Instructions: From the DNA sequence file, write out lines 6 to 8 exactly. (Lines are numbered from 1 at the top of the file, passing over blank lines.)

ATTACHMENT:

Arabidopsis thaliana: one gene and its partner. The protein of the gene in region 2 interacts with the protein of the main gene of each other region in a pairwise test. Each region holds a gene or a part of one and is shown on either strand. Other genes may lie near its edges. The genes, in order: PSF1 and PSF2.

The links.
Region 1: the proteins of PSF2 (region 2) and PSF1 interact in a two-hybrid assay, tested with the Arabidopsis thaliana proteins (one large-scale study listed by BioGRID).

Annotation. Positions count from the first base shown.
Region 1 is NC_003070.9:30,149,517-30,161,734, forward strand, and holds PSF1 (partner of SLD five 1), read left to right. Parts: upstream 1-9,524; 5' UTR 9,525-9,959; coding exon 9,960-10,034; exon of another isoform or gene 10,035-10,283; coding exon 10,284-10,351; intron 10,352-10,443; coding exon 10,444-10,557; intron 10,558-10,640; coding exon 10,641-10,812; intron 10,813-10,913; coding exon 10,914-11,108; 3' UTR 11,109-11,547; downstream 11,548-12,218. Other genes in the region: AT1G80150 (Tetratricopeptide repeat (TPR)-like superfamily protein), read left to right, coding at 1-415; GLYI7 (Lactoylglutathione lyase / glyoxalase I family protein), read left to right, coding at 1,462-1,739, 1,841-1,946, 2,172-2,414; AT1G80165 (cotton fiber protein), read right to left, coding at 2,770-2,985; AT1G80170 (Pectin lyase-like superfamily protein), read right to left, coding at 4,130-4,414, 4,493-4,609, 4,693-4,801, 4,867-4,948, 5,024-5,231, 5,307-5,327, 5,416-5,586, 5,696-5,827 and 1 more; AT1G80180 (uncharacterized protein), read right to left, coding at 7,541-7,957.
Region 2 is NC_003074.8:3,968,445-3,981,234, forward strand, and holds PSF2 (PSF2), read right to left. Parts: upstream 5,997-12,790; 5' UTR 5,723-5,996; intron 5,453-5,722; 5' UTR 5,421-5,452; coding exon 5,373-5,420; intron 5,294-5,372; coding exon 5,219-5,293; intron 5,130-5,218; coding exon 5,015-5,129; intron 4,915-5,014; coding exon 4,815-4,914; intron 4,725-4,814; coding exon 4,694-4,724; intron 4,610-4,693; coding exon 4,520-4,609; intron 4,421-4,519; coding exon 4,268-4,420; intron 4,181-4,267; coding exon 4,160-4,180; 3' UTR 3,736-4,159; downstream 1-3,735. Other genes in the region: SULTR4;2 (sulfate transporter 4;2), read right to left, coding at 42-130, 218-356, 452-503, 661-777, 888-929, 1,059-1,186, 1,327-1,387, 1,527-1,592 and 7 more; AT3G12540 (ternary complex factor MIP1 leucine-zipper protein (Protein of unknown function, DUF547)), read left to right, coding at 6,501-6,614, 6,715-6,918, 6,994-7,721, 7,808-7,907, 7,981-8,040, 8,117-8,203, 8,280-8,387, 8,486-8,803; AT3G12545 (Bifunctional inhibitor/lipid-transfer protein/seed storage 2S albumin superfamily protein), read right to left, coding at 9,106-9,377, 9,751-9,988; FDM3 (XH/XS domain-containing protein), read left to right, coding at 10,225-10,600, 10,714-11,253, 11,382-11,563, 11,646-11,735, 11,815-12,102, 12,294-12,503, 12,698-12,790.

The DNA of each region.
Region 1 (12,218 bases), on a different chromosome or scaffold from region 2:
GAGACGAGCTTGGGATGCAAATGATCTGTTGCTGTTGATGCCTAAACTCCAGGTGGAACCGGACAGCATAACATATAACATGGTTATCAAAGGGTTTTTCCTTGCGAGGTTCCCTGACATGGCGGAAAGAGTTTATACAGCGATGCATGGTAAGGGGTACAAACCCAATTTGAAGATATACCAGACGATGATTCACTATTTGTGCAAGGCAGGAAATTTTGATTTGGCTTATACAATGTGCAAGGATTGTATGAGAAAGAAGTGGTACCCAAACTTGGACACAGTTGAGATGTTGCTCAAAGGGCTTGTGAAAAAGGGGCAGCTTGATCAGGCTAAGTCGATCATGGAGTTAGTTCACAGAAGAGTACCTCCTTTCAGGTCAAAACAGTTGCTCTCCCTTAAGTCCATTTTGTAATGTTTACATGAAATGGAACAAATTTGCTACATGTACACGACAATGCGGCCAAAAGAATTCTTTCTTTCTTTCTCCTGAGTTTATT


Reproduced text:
Region 2 is NC_003074.8:3,968,445-3,981,234, forward strand, and holds PSF2 (PSF2), read right to left. Parts: upstream 5,997-12,790; 5' UTR 5,723-5,996; intron 5,453-5,722; 5' UTR 5,421-5,452; coding exon 5,373-5,420; intron 5,294-5,372; coding exon 5,219-5,293; intron 5,130-5,218; coding exon 5,015-5,129; intron 4,915-5,014; coding exon 4,815-4,914; intron 4,725-4,814; coding exon 4,694-4,724; intron 4,610-4,693; coding exon 4,520-4,609; intron 4,421-4,519; coding exon 4,268-4,420; intron 4,181-4,267; coding exon 4,160-4,180; 3' UTR 3,736-4,159; downstream 1-3,735. Other genes in the region: SULTR4;2 (sulfate transporter 4;2), read right to left, coding at 42-130, 218-356, 452-503, 661-777, 888-929, 1,059-1,186, 1,327-1,387, 1,527-1,592 and 7 more; AT3G12540 (ternary complex factor MIP1 leucine-zipper protein (Protein of unknown function, DUF547)), read left to right, coding at 6,501-6,614, 6,715-6,918, 6,994-7,721, 7,808-7,907, 7,981-8,040, 8,117-8,203, 8,280-8,387, 8,486-8,803; AT3G12545 (Bifunctional inhibitor/lipid-transfer protein/seed storage 2S albumin superfamily protein), read right to left, coding at 9,106-9,377, 9,751-9,988; FDM3 (XH/XS domain-containing protein), read left to right, coding at 10,225-10,600, 10,714-11,253, 11,382-11,563, 11,646-11,735, 11,815-12,102, 12,294-12,503, 12,698-12,790.

The DNA of each region.
Region 1 (12,218 bases), on a different chromosome or scaffold from region 2: